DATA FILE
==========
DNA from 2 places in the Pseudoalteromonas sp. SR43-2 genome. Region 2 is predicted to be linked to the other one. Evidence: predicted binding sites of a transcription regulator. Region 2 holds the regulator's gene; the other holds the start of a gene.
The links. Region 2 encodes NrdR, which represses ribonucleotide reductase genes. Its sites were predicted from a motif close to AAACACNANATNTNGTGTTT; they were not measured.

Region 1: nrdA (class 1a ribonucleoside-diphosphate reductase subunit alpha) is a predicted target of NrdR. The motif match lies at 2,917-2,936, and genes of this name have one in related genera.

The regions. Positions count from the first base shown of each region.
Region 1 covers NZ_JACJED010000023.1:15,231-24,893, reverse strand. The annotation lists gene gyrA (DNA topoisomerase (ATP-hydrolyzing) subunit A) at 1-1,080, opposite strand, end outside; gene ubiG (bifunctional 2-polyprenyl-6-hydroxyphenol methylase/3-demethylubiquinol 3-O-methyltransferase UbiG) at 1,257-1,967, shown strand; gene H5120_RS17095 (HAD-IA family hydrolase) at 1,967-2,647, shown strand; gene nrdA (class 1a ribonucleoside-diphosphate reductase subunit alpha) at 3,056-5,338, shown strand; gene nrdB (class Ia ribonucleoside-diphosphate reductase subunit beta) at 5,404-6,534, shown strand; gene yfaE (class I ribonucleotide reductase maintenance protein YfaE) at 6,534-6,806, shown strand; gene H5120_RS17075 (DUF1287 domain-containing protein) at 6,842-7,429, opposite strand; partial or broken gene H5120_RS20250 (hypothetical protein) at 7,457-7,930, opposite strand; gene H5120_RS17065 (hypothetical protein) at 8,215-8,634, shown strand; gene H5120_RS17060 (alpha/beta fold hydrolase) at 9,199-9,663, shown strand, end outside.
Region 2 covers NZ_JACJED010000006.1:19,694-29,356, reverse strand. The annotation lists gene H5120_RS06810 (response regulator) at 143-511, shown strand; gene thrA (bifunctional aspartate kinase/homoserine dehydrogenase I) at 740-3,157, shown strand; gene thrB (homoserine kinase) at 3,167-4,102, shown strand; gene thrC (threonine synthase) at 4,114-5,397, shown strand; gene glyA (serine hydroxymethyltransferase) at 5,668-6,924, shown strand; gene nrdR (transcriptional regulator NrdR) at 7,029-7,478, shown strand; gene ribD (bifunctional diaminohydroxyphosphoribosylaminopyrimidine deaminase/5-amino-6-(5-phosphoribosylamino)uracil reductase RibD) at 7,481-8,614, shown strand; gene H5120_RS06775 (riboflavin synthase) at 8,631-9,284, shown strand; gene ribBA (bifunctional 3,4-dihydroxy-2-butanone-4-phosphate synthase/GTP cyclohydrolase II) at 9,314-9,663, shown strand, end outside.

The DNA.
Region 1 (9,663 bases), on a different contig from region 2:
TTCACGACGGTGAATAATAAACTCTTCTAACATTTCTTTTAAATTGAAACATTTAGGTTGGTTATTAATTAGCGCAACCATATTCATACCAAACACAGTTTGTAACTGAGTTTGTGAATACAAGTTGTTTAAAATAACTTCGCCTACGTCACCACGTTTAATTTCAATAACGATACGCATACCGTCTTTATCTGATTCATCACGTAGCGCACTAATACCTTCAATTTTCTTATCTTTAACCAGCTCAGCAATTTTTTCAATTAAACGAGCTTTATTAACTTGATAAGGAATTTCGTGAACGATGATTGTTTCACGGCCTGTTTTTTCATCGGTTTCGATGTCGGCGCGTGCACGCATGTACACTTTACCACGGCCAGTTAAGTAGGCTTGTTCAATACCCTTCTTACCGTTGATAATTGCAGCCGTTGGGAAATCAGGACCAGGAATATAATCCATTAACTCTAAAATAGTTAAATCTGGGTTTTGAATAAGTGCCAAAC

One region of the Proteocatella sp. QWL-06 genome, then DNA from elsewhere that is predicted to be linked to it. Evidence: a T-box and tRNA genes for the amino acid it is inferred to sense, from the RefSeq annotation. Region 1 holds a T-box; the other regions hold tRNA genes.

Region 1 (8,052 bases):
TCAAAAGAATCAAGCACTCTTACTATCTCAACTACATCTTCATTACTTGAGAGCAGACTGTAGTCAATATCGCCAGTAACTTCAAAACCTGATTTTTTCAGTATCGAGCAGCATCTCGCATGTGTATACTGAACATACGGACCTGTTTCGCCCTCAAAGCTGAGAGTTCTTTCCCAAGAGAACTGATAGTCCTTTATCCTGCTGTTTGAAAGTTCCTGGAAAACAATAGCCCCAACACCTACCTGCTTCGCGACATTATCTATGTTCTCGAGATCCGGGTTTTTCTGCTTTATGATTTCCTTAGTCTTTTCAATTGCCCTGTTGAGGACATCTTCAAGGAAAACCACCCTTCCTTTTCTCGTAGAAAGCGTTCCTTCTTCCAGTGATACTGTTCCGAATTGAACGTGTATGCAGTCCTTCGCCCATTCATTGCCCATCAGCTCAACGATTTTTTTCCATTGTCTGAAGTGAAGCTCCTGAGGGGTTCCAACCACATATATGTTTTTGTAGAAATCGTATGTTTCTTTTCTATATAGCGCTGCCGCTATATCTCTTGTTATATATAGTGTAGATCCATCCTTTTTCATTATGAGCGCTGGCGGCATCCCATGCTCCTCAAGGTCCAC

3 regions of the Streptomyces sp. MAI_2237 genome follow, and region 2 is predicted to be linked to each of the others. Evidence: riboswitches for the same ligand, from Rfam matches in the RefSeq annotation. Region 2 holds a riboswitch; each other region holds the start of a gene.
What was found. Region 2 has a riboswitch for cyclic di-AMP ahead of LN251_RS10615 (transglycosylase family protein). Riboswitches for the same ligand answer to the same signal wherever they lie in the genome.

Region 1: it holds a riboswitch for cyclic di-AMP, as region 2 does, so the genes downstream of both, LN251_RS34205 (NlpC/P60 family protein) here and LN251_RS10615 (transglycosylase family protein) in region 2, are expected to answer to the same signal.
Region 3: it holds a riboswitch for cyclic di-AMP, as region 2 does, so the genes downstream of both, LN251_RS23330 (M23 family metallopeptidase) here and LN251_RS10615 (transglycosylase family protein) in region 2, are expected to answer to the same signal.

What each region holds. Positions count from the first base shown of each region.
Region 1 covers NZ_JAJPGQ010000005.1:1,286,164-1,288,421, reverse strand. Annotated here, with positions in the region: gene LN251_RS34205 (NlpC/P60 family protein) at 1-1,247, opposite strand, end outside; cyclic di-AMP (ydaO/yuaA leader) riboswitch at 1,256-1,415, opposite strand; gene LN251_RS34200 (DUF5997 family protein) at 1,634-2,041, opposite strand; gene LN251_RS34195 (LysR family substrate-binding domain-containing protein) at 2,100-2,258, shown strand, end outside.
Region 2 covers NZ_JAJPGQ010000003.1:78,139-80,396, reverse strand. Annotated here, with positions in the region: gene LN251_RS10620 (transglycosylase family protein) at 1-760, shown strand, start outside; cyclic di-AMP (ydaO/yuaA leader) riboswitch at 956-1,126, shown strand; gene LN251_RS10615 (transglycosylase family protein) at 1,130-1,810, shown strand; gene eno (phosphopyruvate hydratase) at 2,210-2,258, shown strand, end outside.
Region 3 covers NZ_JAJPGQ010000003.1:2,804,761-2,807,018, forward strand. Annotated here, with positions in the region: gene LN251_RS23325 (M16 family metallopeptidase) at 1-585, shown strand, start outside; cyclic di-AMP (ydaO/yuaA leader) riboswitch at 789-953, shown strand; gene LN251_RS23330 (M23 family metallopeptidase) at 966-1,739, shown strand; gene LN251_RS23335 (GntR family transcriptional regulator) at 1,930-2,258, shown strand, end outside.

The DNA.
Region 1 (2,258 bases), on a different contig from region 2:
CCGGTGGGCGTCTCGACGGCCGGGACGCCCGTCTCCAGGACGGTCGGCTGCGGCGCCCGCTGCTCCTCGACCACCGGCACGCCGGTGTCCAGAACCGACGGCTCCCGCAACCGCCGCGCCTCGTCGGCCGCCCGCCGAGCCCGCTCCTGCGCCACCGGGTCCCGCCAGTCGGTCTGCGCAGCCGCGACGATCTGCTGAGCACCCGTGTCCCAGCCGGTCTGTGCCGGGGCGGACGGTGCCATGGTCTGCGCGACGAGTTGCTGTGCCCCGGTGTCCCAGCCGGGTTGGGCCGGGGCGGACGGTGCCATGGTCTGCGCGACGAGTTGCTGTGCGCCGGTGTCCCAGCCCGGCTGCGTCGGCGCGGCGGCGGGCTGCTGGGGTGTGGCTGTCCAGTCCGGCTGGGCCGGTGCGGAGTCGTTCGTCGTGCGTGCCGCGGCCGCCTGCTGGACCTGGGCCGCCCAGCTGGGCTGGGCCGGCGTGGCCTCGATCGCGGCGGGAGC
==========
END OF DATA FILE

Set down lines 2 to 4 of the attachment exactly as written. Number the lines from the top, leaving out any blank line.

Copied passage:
The links. Region 2 encodes NrdR, which represses ribonucleotide reductase genes. Its sites were predicted from a motif close to AAACACNANATNTNGTGTTT; they were not measured.

Region 1: nrdA (class 1a ribonucleoside-diphosphate reductase subunit alpha) is a predicted target of NrdR. The motif match lies at 2,917-2,936, and genes of this name have one in related genera.

The regions. Positions count from the first base shown of each region.